Heavy Metal Music plays on listener preferences. If fist-pumps, black t-shirts from the merch table and sore general admission legs are one's cup of warm beer, Newsted are the perfect soundtrack. The album opens up on "Heroic Dose," with the same chugging anthem Blue Oyster Cult used as the intro on "This Ain't the Summer of Love." After settling into a head-bobbing four-four groove, Newsted's raspy vocals dust off the post-Burton Metallica melody line. There is no reason to contemplate the lyrics any more than there is reason to contemplate why Mom's meatloaf always hits the spot.
“Soldierhead” is a thrasher that grooves like a convoy on its way to Baghdad. Emblematic of the album itself, the song is stripped down to glistening muscle, raging in some powerful seizure and unafraid of the bloody nose it gets from excessive headbanging. “Soldierhead” isn’t a kaleidoscope of keyboard colors. It’s gritty. It’s as black-and-white as an Instragram picture plastered with the inkwell filter. Simplicity works wonders in a modern scene of heavy metal bands afraid to make heavy metal records. "Soldierhead" is a reminder that oddball breakdowns and endless blast beats aren't required to get the job done.
Little love and little time is spent lurking around the past. “King of the Underdogs” might be construed as a hate letter to old time bandmates. Metallica’s two-headed ego thing that wouldn’t die made life intolerable for Jason Newsted. When he left Metallica to join Voivod, it wasn’t for career advancement. A bit of bitterness may echo from out from the repetitious chorus.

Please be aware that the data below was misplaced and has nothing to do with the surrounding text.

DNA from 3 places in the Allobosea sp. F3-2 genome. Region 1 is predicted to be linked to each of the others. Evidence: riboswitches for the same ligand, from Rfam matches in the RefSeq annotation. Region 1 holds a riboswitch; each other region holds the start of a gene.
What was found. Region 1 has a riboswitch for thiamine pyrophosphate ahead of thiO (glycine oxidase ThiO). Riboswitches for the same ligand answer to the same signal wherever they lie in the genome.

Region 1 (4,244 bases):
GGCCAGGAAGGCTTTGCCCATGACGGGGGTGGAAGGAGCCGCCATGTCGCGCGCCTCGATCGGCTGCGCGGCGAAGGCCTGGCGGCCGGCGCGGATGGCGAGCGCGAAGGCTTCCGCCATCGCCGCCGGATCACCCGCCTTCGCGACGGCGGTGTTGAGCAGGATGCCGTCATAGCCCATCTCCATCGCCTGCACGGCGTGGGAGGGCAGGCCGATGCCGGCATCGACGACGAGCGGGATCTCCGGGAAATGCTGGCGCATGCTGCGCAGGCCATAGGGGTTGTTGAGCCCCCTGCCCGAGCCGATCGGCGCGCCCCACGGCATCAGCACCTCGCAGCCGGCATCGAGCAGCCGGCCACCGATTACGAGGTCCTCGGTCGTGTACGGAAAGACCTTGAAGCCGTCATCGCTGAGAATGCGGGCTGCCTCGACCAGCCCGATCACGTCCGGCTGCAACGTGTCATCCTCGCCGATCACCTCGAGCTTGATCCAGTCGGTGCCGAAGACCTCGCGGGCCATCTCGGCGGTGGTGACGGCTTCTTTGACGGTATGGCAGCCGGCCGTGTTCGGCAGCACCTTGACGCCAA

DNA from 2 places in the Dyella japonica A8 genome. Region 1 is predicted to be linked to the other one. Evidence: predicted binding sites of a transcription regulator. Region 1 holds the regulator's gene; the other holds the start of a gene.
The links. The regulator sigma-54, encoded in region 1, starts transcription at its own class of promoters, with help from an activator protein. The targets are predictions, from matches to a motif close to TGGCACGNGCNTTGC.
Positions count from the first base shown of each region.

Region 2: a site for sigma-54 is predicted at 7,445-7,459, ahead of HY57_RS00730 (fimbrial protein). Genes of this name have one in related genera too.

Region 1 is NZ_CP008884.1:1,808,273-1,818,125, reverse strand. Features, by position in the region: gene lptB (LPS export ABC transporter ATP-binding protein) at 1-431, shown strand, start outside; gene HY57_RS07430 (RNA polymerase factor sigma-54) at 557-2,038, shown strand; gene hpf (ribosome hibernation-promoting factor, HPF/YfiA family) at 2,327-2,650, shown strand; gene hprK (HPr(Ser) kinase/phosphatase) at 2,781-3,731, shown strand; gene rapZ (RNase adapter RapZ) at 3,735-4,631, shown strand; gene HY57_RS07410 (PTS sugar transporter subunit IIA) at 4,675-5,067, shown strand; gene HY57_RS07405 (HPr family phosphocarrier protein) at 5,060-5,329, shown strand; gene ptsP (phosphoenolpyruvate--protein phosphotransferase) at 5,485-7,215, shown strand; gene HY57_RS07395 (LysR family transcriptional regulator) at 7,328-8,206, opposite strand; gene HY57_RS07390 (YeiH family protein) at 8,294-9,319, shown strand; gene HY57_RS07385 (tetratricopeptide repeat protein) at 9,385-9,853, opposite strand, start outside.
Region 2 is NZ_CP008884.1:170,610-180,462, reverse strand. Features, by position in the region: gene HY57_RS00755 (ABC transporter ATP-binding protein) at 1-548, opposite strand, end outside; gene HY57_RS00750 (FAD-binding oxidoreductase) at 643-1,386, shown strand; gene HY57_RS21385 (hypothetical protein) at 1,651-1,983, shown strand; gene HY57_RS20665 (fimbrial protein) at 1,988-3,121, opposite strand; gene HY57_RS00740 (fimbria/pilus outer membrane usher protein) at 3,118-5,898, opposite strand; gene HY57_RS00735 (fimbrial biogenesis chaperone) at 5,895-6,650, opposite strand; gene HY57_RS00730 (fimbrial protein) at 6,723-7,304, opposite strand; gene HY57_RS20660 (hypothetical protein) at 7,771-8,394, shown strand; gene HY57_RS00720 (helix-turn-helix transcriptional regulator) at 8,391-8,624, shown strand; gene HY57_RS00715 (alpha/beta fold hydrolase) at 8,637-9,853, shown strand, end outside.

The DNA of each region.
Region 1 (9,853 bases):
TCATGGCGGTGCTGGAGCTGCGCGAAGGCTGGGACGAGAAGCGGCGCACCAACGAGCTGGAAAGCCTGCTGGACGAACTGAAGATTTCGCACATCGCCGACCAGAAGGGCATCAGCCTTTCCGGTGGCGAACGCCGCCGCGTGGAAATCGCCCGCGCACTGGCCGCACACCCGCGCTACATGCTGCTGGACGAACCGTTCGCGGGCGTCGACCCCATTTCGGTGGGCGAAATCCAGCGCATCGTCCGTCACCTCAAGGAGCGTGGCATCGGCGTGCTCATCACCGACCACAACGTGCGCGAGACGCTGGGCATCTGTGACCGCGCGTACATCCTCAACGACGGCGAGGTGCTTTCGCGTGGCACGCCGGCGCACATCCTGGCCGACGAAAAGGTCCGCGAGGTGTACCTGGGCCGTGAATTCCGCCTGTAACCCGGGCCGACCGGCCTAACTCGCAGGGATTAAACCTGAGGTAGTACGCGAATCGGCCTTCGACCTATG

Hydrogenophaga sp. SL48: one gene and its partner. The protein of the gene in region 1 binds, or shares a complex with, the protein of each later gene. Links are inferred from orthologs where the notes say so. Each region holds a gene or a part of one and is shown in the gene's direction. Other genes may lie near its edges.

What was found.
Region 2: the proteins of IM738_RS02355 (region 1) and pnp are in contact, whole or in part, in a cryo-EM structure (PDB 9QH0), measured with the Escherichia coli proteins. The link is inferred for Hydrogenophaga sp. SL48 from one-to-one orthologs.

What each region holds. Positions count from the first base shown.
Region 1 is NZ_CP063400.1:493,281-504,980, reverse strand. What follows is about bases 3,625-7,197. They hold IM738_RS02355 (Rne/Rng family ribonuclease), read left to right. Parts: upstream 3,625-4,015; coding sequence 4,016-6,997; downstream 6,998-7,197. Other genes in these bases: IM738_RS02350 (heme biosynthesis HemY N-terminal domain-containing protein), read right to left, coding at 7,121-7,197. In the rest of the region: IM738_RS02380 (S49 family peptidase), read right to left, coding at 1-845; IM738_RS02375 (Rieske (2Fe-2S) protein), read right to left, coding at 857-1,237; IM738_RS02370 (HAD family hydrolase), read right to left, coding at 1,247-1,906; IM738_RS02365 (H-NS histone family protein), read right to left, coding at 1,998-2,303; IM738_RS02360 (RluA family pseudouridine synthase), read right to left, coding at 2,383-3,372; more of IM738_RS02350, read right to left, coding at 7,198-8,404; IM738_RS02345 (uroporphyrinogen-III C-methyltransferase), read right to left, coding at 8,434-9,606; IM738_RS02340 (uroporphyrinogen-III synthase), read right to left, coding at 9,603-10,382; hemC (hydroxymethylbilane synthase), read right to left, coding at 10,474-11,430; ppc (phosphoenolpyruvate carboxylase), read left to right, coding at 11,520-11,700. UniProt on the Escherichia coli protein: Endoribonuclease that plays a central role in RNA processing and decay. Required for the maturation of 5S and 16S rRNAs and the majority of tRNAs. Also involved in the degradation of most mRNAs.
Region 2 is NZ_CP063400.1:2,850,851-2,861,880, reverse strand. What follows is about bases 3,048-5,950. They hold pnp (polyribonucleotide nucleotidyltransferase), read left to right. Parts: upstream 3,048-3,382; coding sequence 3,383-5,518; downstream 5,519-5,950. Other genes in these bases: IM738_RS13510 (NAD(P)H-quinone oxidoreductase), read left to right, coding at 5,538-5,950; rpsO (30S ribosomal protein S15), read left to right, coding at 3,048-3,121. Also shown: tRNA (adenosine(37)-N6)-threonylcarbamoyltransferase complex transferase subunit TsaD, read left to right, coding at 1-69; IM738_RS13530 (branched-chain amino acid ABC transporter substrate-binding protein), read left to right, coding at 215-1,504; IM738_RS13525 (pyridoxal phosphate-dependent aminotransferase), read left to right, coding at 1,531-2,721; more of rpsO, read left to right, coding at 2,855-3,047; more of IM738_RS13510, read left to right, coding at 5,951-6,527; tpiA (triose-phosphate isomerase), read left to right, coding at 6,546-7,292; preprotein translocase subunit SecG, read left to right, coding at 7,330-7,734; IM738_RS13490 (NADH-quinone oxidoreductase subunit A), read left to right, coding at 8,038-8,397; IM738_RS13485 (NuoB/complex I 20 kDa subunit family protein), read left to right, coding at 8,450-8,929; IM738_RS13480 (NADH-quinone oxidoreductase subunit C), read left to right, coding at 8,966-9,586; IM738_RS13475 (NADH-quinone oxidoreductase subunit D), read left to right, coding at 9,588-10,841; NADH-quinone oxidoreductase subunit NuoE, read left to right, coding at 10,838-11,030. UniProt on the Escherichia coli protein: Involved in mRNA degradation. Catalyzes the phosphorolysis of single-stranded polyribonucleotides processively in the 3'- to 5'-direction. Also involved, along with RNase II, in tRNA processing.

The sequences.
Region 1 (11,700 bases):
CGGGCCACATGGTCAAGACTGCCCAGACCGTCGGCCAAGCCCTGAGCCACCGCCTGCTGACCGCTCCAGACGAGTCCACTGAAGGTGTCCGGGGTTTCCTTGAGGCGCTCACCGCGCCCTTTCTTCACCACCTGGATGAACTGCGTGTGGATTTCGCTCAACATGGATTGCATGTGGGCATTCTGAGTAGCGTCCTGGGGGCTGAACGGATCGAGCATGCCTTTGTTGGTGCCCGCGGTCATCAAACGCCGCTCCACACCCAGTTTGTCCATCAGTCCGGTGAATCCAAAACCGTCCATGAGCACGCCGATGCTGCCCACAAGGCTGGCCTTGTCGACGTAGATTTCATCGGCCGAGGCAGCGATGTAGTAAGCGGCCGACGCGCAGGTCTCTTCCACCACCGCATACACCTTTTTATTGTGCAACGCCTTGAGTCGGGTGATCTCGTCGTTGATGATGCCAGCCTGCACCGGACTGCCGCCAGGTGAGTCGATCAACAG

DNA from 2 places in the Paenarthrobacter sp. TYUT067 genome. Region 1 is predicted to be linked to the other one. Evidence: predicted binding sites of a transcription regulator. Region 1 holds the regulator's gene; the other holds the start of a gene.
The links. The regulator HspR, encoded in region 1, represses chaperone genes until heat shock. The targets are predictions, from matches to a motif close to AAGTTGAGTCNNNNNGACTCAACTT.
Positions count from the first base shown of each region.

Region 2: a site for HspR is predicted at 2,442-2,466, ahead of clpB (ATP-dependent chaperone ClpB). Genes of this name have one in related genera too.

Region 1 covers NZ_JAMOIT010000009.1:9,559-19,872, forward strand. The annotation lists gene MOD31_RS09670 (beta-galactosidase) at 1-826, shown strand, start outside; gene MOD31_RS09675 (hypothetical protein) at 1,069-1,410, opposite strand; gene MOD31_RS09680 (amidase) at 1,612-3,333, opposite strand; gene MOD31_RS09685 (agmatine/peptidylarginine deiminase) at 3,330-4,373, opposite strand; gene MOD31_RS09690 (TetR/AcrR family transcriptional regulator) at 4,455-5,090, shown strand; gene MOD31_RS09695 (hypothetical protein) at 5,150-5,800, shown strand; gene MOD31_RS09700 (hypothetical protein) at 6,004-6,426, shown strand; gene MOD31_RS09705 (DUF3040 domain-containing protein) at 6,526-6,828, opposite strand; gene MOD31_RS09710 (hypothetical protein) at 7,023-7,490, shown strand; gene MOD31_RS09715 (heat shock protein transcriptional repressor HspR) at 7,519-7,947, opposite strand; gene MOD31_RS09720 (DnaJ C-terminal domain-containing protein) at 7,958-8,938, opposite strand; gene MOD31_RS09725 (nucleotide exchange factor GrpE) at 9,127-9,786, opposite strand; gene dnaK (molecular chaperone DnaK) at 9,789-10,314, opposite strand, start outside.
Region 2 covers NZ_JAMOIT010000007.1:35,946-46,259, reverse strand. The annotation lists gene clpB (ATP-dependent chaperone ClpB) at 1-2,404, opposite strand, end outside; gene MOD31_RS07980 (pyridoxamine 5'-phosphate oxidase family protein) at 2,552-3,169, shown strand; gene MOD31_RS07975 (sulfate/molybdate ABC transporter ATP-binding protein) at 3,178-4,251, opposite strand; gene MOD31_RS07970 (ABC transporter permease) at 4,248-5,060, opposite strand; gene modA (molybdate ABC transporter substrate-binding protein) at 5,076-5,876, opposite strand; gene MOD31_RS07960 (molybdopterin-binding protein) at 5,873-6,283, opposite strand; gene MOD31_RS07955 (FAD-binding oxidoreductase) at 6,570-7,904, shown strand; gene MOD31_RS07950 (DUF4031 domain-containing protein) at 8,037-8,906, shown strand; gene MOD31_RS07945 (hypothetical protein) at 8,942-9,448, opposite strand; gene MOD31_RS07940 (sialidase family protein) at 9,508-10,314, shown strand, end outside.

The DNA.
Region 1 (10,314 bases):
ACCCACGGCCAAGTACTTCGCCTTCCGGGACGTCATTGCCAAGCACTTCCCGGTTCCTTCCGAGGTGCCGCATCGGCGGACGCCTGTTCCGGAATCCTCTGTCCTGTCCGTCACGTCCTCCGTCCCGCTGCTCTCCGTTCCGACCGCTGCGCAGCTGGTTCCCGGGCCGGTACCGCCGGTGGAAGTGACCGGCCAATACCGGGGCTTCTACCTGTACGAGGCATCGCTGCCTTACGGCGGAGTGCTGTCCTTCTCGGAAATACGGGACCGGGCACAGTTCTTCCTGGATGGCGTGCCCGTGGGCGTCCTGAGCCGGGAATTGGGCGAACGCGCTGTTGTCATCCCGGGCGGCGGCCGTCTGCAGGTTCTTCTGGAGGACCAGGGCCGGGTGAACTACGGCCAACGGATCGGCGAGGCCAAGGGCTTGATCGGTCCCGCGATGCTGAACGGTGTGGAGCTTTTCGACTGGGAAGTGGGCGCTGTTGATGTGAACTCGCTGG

On Heavy Metal Music, “King of the Underdogs” anchors whatever underlying theme the album has. The four song EP from earlier this year, Metal, also contained this six minute track. The Metal EP came across as a blazing burning tire of a thing, refusing to flame out. Heavy Metal Music burns on with the same acrid smoke roiling across its 11 songs.
57 minutes is a long time to maintain consistent fury. It’s a long time for a song-based album to go on without switching gears or jumping the tracks. It gets wobbly with “Nocturnus, a kind of wince-a-long-with-Jason epic, but Newsted doesn’t break the spell with a dopey ballad or symphonic gas bomb. “…As the Crow Flies,” “Twisted Tail of the Comet” and “Kindevillusion” are minor variations on the overall attack but they stick with the program.
“Soldierhead” and “Above All” provide a solid glimpse into the songwriting ability lurking around and possibly ahead on the next Newsted album. Heavy Metal Music is a debut, after all. It stomps the stage three times and then lets the heavy metal music roar.
(released August 6, 2013 on Chophouse Records)